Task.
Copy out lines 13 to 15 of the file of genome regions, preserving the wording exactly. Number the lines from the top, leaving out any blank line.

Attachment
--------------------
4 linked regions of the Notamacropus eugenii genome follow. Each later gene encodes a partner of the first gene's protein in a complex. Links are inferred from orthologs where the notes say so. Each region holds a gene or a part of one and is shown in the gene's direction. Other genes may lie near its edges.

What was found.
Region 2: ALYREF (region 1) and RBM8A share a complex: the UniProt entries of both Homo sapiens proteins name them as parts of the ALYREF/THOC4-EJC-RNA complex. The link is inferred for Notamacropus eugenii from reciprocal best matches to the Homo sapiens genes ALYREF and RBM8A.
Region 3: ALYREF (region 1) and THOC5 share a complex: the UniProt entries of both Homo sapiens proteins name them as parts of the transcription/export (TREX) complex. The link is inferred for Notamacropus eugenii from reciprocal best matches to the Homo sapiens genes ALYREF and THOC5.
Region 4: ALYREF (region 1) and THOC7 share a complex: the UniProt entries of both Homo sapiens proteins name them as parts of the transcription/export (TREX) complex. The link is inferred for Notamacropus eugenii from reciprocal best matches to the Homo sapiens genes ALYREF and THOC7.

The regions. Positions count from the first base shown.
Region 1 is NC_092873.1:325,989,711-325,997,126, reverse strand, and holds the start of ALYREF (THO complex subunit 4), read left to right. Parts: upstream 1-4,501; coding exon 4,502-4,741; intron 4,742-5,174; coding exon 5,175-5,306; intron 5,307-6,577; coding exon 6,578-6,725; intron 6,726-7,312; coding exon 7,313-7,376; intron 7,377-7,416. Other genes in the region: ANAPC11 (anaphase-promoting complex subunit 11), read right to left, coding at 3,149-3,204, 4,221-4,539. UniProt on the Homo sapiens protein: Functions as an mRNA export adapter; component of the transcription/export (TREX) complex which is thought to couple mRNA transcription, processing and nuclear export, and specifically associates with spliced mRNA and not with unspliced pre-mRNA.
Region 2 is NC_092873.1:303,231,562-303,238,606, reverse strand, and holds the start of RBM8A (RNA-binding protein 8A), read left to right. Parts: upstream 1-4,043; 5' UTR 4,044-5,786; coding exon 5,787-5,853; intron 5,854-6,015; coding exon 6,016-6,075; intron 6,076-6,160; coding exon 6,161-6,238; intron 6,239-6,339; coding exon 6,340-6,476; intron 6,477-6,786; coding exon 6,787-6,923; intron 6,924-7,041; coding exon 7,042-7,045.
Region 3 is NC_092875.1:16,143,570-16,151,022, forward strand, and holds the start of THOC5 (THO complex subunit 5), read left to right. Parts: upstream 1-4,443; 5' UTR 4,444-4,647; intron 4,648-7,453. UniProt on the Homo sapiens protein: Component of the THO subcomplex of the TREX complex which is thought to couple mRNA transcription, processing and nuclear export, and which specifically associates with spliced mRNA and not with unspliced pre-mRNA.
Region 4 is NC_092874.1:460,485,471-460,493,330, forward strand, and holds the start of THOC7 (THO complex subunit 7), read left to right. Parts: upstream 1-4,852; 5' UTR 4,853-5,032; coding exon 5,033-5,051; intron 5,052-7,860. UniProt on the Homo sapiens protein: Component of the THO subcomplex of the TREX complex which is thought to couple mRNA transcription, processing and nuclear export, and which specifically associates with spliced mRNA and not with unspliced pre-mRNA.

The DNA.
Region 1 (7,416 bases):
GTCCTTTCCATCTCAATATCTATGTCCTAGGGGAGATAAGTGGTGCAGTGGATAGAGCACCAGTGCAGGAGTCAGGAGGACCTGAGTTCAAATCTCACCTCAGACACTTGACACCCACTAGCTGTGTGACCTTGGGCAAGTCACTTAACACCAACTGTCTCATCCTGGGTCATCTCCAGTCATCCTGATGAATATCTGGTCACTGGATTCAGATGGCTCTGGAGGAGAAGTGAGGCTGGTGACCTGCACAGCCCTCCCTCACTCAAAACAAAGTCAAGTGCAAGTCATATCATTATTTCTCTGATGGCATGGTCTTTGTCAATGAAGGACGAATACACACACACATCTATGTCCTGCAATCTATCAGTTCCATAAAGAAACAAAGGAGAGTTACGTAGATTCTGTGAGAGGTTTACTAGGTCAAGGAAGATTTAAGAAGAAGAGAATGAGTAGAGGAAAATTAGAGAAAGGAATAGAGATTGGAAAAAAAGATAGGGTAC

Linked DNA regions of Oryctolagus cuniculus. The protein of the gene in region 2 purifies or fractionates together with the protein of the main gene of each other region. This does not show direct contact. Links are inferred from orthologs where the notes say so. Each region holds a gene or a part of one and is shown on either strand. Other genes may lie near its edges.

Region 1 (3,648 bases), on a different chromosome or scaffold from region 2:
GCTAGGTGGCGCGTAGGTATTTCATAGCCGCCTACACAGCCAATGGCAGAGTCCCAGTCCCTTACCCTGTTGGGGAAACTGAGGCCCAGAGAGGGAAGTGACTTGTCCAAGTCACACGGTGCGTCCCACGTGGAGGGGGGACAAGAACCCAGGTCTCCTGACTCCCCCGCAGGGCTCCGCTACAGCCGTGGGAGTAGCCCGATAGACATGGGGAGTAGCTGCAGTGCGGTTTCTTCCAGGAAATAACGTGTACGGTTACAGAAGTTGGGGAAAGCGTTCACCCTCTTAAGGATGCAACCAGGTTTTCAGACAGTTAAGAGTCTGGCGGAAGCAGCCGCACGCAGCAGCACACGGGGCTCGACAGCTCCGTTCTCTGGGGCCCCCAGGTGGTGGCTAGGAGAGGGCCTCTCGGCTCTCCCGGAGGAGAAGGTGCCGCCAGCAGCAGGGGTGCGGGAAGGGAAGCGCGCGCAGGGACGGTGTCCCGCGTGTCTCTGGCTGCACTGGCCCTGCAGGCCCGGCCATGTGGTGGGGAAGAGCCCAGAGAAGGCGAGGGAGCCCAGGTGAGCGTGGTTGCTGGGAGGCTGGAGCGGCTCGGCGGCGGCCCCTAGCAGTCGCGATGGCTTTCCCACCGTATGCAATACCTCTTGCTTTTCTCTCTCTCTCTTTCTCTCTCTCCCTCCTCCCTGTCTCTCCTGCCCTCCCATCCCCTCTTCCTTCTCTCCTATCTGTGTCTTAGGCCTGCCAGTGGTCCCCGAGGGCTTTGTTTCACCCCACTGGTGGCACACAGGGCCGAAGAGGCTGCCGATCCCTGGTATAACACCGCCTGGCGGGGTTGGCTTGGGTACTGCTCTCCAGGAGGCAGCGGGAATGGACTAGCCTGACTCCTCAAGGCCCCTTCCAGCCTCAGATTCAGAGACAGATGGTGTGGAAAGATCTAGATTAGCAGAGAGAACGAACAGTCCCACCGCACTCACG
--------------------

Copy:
GTCCTTTCCATCTCAATATCTATGTCCTAGGGGAGATAAGTGGTGCAGTGGATAGAGCACCAGTGCAGGAGTCAGGAGGACCTGAGTTCAAATCTCACCTCAGACACTTGACACCCACTAGCTGTGTGACCTTGGGCAAGTCACTTAACACCAACTGTCTCATCCTGGGTCATCTCCAGTCATCCTGATGAATATCTGGTCACTGGATTCAGATGGCTCTGGAGGAGAAGTGAGGCTGGTGACCTGCACAGCCCTCCCTCACTCAAAACAAAGTCAAGTGCAAGTCATATCATTATTTCTCTGATGGCATGGTCTTTGTCAATGAAGGACGAATACACACACACATCTATGTCCTGCAATCTATCAGTTCCATAAAGAAACAAAGGAGAGTTACGTAGATTCTGTGAGAGGTTTACTAGGTCAAGGAAGATTTAAGAAGAAGAGAATGAGTAGAGGAAAATTAGAGAAAGGAATAGAGATTGGAAAAAAAGATAGGGTAC

Linked DNA regions of Oryctolagus cuniculus. The protein of the gene in region 2 purifies or fractionates together with the protein of the main gene of each other region. This does not show direct contact. Links are inferred from orthologs where the notes say so. Each region holds a gene or a part of one and is shown on either strand. Other genes may lie near its edges.

Region 1 (3,648 bases), on a different chromosome or scaffold from region 2: